As a C-UAV radar, it effectively detects and classifies drones and delivers tracking info to control centres, frequency jammers, and optronic systems via integration into a command and control (C2) system. As a Doppler radar, it detects the target’s movement. When operated against drones, it can detect both the drone’s movement and the rotor blades’ rotation. Combining both signals is what provides a high probability of detection.

The XENTA-C C-UAV radar from Weibel.
Credit: Weibel

Wide-Area Surveillance

The development of advanced optronic cameras with multi-megapixel sensors has enabled designers to introduce new concepts of optronics systems providing Wide-Area Motion Imagery (WAMI), using high-resolution optronic cameras to take frequent time-lapse imagery or continuous video of a wide area, enabling analysts to look back in time for forensic investigation of certain events. WAMI represents a new approach to intelligence, surveillance, and reconnaissance that employs an elevated wide-area surveillance sensor system to image, detect, and track every vehicle, every moving dismount, over a designated area of several kilometres in diameter. Typical systems used on light aircraft or drones can cover areas from 2 to 16 km2 with high-resolution imagery, supporting analysts with windows of interest of specific locations or tracking movements of vehicles or personnel throughout the covered area.

Typical WAMI payloads from LOGOS allow operators to track multiple targets moving simultaneously in different directions, a popular evasion technique for terrorists and smugglers. The system records and archives everything it sees, allowing users to conduct real-time and forensic analysis, uncovering critical ties between people, places, and vehicles, and identifying patterns of behaviour that might otherwise have been missed. WAMI systems can be mounted on various platforms, including aerostats and tethered UAVs, maintaining persistent surveillance of a city-size area points of interest for weeks at a time. As part of such surveillance, operators can establish ‘watch boxes’ over specific areas, to trigger automated tripwire alerts.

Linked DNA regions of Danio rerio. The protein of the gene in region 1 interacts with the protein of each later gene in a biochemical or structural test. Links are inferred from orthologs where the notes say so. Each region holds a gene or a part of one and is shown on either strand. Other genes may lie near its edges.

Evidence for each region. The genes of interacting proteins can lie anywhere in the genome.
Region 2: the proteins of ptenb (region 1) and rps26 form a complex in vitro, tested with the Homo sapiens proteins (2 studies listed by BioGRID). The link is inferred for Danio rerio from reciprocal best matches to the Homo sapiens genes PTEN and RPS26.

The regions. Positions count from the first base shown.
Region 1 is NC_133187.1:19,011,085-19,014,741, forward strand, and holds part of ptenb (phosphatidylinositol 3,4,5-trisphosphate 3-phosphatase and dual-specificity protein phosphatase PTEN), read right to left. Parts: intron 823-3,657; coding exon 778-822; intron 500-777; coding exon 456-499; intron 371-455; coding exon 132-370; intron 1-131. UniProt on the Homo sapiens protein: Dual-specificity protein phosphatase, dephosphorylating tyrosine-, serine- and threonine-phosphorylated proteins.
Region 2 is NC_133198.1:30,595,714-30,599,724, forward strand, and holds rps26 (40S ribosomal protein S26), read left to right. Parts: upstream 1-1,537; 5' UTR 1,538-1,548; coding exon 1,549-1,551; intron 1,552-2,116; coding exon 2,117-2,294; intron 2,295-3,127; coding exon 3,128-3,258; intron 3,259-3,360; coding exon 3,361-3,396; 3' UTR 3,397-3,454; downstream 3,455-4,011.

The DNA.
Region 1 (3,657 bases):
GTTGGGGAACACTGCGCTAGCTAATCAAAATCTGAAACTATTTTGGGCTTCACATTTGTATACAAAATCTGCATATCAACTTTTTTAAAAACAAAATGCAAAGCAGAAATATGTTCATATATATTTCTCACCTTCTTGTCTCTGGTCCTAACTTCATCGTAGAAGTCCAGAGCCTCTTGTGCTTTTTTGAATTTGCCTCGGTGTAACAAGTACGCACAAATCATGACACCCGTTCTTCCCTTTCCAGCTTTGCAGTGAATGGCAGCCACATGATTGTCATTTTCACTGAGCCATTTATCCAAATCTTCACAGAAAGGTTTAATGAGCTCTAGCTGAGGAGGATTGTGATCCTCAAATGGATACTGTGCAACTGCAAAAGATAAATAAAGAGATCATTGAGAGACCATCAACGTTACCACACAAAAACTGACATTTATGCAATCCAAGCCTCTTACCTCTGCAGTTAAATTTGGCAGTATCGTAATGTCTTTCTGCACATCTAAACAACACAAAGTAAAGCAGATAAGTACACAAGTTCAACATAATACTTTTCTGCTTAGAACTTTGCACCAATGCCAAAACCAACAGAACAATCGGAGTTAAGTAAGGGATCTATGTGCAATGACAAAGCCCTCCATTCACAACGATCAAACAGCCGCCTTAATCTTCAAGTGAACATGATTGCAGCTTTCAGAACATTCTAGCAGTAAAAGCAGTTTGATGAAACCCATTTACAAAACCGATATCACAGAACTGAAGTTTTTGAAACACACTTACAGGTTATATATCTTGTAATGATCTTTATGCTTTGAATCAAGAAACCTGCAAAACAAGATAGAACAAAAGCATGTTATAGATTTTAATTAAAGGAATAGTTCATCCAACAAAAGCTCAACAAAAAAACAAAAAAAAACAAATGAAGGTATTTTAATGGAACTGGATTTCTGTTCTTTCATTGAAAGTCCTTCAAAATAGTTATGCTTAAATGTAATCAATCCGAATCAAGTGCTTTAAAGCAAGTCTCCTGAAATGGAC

Today’s WAMI payloads are not as bulky and heavy as previous systems. Using payloads mounted on small, tethered Class 1 drones, imagery covering days, or weeks, can be analysed to gain insights into patterns of life that help uncover hidden relationships between various actors, locations, and events in the area under surveillance.

A tethered drone equipped with the MicroKestrel WAMI payload. Credit: Logos Technologies

Autonomy for Timely Response

Having an all-seeing eye in the sky does not mean border guards can react quickly enough for effective response, especially when long borders are secured by small, widely dispersed teams. When securing a ‘hot’ border, where hostile activities are expected, and guards do not ask many questions before opening fire, long-range precision weapons will likely be an effective response and deterrent. However, various robotic measures can be employed on more peaceful borders to contain a situation and hold border trespassers until guards arrive at the scene.

Originally used in remotely-operated mode, Unmanned Ground Vehicles (UGV) such as IAI’s REX MK2 are today used semi-autonomously. The vehicles are equipped with various sensors, providing them a limited degree of autonomy to respond to situations they may encounter. Other equipment may include laser scanners that can sweep the border fence in search of changes – new openings, appearance of new objects that could indicate the placement of mines or roadside IEDs, gunshot detectors to report on possible engagement by hostiles, and a weapon station providing cameras and weapons to engage targets on demand and under the operator’s control. Such UGVs can perform slow but continuous patrols along a borderline without requiring human guards to be present on these missions.

REX MK2 loaded with sensors and weapon station for autonomous border security patrols. Credit: Tamir Eshel

Drones can deploy even faster from pre-positioned sites placed along the fence or in remote operating locations placed along a long borderline. Different missions may require specific solutions. The Israeli company SPEAR UAV has developed the Ninox system.